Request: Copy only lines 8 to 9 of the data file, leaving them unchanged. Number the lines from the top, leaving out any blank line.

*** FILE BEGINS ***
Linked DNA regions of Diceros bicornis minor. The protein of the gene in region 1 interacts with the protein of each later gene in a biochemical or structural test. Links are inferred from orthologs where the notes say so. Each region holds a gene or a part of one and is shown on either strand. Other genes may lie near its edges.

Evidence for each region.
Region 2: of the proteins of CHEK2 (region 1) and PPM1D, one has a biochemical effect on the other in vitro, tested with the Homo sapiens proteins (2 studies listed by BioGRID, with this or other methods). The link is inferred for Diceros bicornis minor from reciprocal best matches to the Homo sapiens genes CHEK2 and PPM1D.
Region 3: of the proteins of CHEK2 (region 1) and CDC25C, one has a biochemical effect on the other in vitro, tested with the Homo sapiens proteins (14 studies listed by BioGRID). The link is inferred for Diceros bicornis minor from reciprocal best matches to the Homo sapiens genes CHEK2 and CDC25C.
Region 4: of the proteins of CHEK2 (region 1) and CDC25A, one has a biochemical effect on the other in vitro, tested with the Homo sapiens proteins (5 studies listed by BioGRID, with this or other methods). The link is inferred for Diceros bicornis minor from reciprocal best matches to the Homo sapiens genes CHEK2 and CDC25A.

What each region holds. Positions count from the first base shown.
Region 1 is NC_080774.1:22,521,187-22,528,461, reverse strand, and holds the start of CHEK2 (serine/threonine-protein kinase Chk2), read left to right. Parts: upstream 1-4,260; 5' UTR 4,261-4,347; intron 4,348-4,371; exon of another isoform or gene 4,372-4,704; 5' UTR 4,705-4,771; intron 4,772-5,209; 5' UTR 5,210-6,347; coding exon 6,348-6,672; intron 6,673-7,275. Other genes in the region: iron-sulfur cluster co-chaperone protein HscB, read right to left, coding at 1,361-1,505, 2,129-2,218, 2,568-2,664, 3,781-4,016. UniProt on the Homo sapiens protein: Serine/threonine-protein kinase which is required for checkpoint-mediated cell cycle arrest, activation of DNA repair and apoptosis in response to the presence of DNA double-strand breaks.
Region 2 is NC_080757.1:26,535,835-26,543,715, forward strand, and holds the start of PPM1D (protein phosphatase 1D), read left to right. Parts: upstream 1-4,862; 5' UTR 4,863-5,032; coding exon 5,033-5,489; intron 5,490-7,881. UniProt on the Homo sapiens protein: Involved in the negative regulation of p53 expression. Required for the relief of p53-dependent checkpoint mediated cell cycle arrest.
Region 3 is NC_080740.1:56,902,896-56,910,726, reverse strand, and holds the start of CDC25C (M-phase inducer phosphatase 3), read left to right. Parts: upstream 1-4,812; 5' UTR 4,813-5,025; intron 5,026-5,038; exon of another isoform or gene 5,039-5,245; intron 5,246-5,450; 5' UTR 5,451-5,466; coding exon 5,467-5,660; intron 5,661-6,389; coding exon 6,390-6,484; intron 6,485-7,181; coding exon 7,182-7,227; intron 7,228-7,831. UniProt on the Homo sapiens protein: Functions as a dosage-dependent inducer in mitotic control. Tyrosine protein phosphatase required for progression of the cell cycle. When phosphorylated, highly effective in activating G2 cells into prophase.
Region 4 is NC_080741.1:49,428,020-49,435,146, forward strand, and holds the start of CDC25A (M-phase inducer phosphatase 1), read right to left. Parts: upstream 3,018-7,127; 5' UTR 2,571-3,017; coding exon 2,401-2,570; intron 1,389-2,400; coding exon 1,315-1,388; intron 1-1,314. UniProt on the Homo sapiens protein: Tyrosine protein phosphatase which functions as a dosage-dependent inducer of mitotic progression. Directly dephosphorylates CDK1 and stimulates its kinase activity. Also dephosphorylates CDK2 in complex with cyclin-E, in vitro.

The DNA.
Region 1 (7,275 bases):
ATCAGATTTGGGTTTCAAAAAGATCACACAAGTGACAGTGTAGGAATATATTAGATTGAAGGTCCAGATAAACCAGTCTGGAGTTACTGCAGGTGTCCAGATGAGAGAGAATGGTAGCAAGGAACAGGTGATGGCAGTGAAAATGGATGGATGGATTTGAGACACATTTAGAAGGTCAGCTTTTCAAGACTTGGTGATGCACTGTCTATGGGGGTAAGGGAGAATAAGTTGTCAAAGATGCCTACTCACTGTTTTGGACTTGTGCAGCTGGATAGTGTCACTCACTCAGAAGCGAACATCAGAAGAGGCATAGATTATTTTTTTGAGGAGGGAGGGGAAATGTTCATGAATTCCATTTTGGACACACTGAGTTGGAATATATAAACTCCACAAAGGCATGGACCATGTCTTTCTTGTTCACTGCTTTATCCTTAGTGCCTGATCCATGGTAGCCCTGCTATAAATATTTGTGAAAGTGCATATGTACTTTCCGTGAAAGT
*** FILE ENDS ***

Region 2 is NC_080757.1:26,535,835-26,543,715, forward strand, and holds the start of PPM1D (protein phosphatase 1D), read left to right. Parts: upstream 1-4,862; 5' UTR 4,863-5,032; coding exon 5,033-5,489; intron 5,490-7,881. UniProt on the Homo sapiens protein: Involved in the negative regulation of p53 expression. Required for the relief of p53-dependent checkpoint mediated cell cycle arrest.
Region 3 is NC_080740.1:56,902,896-56,910,726, reverse strand, and holds the start of CDC25C (M-phase inducer phosphatase 3), read left to right. Parts: upstream 1-4,812; 5' UTR 4,813-5,025; intron 5,026-5,038; exon of another isoform or gene 5,039-5,245; intron 5,246-5,450; 5' UTR 5,451-5,466; coding exon 5,467-5,660; intron 5,661-6,389; coding exon 6,390-6,484; intron 6,485-7,181; coding exon 7,182-7,227; intron 7,228-7,831. UniProt on the Homo sapiens protein: Functions as a dosage-dependent inducer in mitotic control. Tyrosine protein phosphatase required for progression of the cell cycle. When phosphorylated, highly effective in activating G2 cells into prophase.